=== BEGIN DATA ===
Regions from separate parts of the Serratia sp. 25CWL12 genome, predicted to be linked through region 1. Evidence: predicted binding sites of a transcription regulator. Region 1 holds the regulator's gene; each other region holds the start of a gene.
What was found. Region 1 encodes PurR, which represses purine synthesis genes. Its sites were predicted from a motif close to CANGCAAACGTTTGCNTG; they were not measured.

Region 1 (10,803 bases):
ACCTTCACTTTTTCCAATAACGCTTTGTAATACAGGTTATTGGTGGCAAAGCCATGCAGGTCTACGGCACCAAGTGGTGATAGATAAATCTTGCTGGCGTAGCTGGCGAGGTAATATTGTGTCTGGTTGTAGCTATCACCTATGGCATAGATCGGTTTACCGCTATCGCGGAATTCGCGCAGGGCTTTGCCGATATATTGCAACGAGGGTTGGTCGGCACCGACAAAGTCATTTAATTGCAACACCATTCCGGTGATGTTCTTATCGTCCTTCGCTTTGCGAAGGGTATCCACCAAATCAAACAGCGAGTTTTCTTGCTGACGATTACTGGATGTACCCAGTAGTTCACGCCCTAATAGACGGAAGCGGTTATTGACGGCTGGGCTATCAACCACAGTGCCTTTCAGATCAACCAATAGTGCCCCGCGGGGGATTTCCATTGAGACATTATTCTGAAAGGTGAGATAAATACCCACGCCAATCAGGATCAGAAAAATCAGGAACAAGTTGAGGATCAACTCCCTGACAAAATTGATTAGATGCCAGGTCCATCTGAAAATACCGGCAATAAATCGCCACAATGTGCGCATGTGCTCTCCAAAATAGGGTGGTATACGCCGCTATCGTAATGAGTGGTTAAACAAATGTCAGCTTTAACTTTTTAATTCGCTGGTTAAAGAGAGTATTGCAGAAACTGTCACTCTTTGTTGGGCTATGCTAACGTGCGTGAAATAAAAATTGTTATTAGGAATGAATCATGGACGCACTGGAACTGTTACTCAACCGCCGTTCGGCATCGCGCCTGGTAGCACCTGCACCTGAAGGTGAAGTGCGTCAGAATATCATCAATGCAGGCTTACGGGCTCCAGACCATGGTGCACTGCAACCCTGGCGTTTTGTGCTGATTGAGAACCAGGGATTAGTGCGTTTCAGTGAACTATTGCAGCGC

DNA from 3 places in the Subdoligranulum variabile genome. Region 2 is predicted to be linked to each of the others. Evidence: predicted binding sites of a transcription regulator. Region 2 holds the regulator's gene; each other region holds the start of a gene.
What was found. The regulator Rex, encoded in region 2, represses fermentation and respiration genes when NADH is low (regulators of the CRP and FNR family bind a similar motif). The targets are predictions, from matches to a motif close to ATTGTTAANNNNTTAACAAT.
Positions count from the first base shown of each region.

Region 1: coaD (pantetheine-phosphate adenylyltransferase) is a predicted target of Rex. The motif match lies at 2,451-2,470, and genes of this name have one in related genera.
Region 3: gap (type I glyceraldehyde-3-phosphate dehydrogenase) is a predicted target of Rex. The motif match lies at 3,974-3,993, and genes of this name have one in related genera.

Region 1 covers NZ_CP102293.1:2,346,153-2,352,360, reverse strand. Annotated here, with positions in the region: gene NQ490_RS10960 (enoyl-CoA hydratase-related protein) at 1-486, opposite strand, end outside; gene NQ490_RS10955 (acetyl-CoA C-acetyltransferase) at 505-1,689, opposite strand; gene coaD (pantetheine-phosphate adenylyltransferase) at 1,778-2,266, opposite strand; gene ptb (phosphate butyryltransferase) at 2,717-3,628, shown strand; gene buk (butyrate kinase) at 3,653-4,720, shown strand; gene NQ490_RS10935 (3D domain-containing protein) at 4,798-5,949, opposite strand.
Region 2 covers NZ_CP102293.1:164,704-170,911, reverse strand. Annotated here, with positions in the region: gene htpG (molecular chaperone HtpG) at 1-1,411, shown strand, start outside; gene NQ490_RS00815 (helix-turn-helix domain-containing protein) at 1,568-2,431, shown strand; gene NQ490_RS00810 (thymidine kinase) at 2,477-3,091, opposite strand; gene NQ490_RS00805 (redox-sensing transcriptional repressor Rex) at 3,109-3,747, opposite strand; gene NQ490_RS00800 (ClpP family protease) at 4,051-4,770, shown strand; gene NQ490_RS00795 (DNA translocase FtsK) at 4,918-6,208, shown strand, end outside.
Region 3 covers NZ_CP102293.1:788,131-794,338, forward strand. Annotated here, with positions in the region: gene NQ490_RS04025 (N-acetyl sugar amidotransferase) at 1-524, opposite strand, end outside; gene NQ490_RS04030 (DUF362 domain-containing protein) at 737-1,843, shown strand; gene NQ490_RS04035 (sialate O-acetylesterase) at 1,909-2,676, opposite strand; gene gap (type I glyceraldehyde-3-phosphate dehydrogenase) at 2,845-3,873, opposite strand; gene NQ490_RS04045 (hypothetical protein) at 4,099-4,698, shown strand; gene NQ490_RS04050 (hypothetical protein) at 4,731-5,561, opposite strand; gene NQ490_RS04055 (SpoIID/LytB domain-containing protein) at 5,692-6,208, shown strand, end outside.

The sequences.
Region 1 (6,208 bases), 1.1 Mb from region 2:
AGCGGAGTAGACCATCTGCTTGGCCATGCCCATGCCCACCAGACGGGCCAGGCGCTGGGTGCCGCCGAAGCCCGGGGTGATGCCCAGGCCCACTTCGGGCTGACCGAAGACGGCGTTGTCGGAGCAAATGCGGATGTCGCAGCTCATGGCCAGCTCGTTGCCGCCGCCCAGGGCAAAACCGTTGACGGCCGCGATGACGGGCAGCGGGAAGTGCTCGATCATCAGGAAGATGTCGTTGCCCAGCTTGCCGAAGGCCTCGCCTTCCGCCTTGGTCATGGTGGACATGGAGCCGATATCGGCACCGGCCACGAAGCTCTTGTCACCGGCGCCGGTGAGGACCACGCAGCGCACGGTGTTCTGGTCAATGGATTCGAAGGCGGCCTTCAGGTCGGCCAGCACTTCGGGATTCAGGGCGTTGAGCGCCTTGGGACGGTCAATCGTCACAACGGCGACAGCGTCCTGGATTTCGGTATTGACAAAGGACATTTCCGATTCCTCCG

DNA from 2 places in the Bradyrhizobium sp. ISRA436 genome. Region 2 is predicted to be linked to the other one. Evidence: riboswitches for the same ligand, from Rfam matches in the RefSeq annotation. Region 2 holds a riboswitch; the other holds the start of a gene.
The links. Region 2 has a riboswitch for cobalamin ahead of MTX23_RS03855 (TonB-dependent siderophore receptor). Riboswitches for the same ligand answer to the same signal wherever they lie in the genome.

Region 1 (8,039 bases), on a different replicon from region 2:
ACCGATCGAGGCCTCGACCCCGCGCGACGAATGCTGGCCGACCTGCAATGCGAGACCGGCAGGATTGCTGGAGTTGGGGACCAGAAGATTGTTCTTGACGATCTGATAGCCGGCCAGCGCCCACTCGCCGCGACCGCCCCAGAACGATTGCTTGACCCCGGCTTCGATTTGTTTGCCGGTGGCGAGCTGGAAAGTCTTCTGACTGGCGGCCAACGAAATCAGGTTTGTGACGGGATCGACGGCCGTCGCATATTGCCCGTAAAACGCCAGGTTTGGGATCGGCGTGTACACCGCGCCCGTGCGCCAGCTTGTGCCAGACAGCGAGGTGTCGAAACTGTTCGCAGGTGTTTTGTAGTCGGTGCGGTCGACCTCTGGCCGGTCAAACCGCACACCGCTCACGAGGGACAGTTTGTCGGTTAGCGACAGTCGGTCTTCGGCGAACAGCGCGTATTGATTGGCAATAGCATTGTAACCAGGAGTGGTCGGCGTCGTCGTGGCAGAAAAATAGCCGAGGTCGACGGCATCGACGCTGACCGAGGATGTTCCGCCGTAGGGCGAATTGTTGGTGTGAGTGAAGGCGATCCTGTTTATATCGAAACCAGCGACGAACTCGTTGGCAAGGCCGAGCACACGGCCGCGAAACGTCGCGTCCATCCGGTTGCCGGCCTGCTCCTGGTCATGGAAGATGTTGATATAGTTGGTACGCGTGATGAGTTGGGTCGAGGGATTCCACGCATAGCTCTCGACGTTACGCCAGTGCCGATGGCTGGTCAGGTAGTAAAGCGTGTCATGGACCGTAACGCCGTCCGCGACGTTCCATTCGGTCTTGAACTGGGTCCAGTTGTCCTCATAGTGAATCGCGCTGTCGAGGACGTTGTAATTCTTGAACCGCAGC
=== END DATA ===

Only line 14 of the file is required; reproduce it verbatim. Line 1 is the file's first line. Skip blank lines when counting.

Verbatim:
Region 1 (6,208 bases), 1.1 Mb from region 2: